This site has been quiet the last five weeks, but many good things happened in the background. One of those good things has been progress on a small Netwar System demonstrator virtual machine, tentatively named the Community Edition.
What can you do with Netwar System CE? It supports using one or two Twitter accounts to record content on an ongoing basis, making the captured information available via the Kibana graphical front end to Elasticsearch. Once the accounts are authorized the system checks them every two minutes for any list that begins with “nsce-“, and accounts on those lists are recorded.
Each account used for recording produces a tw<name> index containing tweets and a tu<name> index containing the profiles of the accounts.
The tw* and tu* are index patterns that cover the respective content from all three accounts. The root account is the system manager and we assume users might place a set of API tokens on that account for command line testing.
This is a view from Kibana’s Discovery tab. The timeframe can be controller via the time picker at the upper right, the Search box permits filtering, the activity per date histogram appears at the top, and in the case we can see a handful of Brexit related tweets.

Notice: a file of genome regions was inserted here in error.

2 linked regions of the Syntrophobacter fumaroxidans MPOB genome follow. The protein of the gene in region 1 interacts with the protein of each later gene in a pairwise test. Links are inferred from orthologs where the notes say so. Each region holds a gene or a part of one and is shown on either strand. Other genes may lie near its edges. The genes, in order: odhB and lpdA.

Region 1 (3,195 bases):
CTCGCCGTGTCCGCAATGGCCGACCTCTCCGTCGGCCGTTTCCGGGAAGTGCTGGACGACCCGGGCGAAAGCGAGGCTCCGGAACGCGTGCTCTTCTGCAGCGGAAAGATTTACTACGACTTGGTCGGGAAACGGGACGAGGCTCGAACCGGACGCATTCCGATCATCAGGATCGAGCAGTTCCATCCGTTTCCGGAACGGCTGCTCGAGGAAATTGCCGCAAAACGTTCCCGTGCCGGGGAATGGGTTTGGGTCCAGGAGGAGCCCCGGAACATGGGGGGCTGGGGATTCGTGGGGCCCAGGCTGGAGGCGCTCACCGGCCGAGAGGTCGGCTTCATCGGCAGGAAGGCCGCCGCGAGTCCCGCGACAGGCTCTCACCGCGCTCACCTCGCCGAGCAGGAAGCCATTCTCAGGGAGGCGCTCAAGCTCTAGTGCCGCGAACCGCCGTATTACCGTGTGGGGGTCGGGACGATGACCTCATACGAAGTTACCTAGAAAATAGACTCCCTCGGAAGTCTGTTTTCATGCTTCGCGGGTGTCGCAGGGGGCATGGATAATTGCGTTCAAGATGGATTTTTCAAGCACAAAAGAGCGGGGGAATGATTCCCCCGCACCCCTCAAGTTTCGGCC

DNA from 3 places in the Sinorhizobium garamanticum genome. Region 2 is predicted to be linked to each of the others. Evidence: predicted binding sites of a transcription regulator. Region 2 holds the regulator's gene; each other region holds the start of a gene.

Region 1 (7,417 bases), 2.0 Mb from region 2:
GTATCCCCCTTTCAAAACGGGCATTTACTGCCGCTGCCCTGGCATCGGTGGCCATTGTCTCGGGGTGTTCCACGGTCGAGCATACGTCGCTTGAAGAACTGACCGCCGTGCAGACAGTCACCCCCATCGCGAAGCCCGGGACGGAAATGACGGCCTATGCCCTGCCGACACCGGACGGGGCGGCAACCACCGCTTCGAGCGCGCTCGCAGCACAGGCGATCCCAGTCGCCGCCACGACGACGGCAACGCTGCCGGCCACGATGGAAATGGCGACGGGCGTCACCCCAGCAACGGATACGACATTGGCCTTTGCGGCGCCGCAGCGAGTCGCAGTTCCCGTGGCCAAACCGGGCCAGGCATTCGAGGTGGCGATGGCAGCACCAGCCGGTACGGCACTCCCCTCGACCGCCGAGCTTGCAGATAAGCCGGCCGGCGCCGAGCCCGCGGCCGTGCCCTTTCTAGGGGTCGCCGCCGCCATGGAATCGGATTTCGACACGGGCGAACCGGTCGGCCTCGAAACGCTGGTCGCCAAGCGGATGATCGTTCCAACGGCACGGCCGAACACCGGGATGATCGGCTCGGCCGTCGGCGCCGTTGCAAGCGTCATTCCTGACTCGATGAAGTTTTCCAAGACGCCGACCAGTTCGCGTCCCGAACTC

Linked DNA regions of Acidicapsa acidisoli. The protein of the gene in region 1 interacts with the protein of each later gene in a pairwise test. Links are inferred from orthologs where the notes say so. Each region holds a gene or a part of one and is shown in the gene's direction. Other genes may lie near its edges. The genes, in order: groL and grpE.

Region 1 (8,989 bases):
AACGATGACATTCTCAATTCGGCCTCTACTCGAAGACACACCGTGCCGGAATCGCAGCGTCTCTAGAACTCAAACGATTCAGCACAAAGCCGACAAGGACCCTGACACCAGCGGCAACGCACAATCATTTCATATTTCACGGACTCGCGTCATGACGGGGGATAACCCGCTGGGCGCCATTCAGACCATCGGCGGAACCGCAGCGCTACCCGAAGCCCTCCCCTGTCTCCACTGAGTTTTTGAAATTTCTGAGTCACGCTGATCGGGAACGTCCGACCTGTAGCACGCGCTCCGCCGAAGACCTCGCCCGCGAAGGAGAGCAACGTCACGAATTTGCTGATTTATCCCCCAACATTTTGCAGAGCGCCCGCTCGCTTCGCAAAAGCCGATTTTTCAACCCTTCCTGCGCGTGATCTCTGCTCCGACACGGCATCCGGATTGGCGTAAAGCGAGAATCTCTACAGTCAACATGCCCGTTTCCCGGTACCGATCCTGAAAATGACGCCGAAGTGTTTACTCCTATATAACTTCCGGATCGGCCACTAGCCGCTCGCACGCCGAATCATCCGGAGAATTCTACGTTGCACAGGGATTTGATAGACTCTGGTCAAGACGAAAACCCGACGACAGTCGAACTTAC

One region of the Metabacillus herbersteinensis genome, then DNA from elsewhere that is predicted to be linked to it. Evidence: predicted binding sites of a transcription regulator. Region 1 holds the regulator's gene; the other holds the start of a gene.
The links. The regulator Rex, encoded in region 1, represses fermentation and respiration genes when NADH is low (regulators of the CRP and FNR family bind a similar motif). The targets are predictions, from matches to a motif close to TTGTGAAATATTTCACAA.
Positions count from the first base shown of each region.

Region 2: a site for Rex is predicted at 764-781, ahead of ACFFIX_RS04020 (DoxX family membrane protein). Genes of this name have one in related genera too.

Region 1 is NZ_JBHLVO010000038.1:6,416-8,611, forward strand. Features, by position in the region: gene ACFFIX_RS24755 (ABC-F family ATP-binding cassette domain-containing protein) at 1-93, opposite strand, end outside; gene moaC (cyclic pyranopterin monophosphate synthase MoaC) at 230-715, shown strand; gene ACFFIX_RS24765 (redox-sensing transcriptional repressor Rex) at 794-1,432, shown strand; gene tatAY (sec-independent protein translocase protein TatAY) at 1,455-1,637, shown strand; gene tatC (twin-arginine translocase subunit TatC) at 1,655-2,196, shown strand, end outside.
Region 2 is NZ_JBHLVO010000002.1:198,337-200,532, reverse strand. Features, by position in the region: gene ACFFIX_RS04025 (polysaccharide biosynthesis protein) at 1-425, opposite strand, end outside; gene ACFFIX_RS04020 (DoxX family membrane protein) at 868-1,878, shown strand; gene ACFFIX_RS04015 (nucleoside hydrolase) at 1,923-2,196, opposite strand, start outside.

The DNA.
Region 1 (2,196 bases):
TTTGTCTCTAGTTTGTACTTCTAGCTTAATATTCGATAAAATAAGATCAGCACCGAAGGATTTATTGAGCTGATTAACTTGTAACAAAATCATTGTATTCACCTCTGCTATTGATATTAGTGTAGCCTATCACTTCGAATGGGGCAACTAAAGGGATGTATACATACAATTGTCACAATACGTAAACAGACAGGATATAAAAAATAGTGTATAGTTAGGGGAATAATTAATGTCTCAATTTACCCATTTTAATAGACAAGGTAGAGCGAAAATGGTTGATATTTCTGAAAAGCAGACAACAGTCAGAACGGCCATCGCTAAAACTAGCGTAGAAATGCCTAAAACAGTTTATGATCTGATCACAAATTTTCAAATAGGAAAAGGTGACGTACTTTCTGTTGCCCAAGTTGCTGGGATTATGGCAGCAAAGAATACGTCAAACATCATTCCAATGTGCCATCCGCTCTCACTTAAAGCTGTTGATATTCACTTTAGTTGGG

There are a variety of visualization tools within Kibana. He we see a cloud of hashtags used by the collected accounts. The time picker can be adjusted to a certain time frame, search terms may be added so that the cloud reflects only hashtags used in conjunction with the search term, and there are many further refinements that can be made.
What does it take to run Netwar System CE? The following is a minimal configuration of a desktop or laptop that could host it:
- 8 gig of ram
- solid state disk
- four core processor
There are entry level Dell laptops on Amazon with these specifications in the $500 range.
The VM itself is very light weight – two cores, four gig of ram, and the OVA file for the VM is just over four gig to download.
As shipped, the system has the following limits:
- Tracking via two accounts
- Disk space for about a million tweets
- Collects thirty Twitter accounts per hour per account
If you are comfortable with the Linux command line it is fairly straightforward to add additional accounts. If you have some minimal Linux administration capabilities you could add a virtual disk, relocate the Elasticsearch data, and have room for more tweets.
If you are seeking to do a larger project, you should not just multiply these numbers to determine overall capacity. An eight gig VM running our adaptive code can cover about three hundred accounts per hour and a sixty four gig server can exceed four thousand.